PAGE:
As for the transition to ethanol base fuels, I expect Ferrari and Renault learned from Mercedes and got more support from the head offices in this transition this time.

There are two other matters to take in account.
We’ve seen RedBull, McLaren and especially Ferrari struggle with windtunnel/CFD correlation with every new platform and they all took a few seasons to make their design work. Mercedes on the other hand had problems making their platform work (what they called the Diva behaviour).

I hope for a few teams fighting for first, but I’m afraid it’s going to be Mercedes again far ahead.

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ME4ME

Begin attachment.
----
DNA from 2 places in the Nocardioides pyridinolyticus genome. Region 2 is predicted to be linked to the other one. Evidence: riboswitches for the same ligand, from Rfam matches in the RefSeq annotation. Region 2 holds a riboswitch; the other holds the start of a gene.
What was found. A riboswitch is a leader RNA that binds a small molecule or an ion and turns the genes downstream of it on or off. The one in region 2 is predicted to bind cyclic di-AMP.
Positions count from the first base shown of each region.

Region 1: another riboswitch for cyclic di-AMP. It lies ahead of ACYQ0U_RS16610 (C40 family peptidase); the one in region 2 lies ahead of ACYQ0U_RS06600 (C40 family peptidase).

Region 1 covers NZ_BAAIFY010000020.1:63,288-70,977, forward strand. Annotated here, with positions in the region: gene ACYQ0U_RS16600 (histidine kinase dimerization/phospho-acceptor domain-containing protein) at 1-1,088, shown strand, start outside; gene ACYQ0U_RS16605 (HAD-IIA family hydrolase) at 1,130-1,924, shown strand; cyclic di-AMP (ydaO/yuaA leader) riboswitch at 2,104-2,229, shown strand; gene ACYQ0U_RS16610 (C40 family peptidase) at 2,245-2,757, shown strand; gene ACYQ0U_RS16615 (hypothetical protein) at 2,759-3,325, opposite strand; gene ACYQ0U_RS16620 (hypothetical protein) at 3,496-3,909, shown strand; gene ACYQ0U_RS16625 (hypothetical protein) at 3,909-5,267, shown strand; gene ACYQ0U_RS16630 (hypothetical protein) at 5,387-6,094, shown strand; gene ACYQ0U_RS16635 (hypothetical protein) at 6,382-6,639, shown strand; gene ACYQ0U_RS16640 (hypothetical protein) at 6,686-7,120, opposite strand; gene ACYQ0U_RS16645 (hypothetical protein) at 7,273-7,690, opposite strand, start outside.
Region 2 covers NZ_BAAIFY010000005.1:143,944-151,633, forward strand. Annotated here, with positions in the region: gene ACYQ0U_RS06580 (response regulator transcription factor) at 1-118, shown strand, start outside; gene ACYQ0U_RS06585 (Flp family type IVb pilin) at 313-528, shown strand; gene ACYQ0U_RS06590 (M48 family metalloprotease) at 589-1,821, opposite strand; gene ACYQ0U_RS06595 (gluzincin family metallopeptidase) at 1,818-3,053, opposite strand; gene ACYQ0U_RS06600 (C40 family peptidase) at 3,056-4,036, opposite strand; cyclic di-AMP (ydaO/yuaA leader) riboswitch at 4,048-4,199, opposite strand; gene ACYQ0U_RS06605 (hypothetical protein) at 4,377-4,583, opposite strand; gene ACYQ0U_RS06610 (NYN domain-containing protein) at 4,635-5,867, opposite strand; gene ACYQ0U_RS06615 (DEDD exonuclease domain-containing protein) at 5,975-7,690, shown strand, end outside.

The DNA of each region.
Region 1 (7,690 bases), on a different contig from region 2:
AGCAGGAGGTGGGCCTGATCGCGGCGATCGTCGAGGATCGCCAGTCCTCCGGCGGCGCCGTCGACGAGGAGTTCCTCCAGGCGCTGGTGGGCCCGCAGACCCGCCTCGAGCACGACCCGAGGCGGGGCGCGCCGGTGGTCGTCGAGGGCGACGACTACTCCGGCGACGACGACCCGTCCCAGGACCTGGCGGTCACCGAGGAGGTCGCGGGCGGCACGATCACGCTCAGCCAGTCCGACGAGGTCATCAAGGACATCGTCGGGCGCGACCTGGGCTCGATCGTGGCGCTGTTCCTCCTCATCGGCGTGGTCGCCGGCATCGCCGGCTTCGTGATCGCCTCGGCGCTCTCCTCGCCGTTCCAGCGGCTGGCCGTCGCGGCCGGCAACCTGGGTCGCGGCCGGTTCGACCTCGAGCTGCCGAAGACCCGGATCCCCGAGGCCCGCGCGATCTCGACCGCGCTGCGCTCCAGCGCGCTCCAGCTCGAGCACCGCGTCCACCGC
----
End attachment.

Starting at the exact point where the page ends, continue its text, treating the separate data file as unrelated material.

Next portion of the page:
74
Joined: Fri Dec 19, 2014 3:37 pm

Re: 2022 pecking order speculation

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I think Red Bull will have a typical Red Bull season, starting off the pace and catch up by the end of the season. I expect them to have accepted that, once they chose to go for Max's WDC in 21.

This time though, they'll likely have power parity and best or equal best reliabilty.
Reliabilty will be crucial to get milage early on, to understand the new aero, the new tires. Ferrari and Alpine/Renault will have their work cut of for them in that respect, PU failures will be costly.
So even if Ferrari and Alpine start with a better car, I doubt the pecking order will be static. I think RBR will surpass aforementioned teams on pace at the end.

Mercedes will surely be super consistent again, quick and reliable collecting all the points early in the season and securing the championship.

I don't think Mclaren and Aston Martin will be in the title hunt.